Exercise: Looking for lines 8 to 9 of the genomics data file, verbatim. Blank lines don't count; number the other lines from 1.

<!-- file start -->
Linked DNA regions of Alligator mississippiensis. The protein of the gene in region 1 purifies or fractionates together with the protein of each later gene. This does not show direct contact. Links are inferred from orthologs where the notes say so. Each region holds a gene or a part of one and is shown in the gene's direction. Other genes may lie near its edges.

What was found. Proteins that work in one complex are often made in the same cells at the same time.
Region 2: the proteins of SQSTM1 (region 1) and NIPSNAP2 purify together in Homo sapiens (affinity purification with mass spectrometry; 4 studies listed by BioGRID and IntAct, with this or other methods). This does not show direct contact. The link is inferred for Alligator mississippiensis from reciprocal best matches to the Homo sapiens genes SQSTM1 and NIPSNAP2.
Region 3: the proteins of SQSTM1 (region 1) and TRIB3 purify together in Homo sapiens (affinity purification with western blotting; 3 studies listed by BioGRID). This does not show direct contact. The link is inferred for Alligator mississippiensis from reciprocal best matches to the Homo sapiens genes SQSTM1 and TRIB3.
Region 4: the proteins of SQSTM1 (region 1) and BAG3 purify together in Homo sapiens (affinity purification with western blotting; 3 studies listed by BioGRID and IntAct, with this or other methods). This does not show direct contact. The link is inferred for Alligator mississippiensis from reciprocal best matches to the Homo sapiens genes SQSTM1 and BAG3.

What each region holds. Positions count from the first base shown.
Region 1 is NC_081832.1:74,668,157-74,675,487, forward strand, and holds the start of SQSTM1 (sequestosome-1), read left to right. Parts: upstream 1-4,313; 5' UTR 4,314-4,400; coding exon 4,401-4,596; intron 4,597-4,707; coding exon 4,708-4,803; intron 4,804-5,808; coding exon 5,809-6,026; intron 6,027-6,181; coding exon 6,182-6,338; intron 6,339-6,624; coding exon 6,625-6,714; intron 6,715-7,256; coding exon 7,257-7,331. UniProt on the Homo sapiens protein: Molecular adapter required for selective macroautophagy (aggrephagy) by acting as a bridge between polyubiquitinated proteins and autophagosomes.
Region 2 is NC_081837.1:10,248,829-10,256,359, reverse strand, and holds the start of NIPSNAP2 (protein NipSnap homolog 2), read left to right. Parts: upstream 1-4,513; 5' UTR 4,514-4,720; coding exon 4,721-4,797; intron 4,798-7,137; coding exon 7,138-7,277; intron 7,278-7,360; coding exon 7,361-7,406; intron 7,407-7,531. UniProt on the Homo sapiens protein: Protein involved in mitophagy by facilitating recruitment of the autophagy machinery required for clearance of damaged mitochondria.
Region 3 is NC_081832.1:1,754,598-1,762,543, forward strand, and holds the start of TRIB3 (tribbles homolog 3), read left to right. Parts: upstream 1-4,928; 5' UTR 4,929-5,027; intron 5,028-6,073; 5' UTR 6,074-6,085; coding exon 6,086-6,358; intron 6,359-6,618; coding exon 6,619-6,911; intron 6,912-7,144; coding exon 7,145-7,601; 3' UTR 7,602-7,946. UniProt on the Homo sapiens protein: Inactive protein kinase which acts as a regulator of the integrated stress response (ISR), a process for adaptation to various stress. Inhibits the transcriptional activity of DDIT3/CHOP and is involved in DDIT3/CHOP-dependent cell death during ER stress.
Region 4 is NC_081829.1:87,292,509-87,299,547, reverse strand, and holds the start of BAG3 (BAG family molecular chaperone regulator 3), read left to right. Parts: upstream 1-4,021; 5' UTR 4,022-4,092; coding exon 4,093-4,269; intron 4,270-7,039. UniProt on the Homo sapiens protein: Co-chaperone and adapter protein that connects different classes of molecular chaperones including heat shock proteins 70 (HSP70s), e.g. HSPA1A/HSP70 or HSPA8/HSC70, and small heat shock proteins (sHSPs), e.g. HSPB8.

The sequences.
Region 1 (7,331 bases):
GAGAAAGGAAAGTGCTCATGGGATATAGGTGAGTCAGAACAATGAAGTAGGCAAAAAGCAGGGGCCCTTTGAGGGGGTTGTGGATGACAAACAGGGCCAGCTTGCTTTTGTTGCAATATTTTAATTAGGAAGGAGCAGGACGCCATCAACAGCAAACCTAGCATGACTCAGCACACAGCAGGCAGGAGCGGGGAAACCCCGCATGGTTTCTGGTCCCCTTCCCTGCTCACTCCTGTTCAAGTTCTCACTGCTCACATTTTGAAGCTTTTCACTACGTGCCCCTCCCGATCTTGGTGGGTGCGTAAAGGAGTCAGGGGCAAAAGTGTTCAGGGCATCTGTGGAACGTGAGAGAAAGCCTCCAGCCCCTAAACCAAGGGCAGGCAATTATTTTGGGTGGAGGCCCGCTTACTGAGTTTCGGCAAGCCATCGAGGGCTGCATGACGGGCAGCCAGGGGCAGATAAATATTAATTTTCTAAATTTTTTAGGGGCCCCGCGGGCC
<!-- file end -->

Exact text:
Region 2 is NC_081837.1:10,248,829-10,256,359, reverse strand, and holds the start of NIPSNAP2 (protein NipSnap homolog 2), read left to right. Parts: upstream 1-4,513; 5' UTR 4,514-4,720; coding exon 4,721-4,797; intron 4,798-7,137; coding exon 7,138-7,277; intron 7,278-7,360; coding exon 7,361-7,406; intron 7,407-7,531. UniProt on the Homo sapiens protein: Protein involved in mitophagy by facilitating recruitment of the autophagy machinery required for clearance of damaged mitochondria.
Region 3 is NC_081832.1:1,754,598-1,762,543, forward strand, and holds the start of TRIB3 (tribbles homolog 3), read left to right. Parts: upstream 1-4,928; 5' UTR 4,929-5,027; intron 5,028-6,073; 5' UTR 6,074-6,085; coding exon 6,086-6,358; intron 6,359-6,618; coding exon 6,619-6,911; intron 6,912-7,144; coding exon 7,145-7,601; 3' UTR 7,602-7,946. UniProt on the Homo sapiens protein: Inactive protein kinase which acts as a regulator of the integrated stress response (ISR), a process for adaptation to various stress. Inhibits the transcriptional activity of DDIT3/CHOP and is involved in DDIT3/CHOP-dependent cell death during ER stress.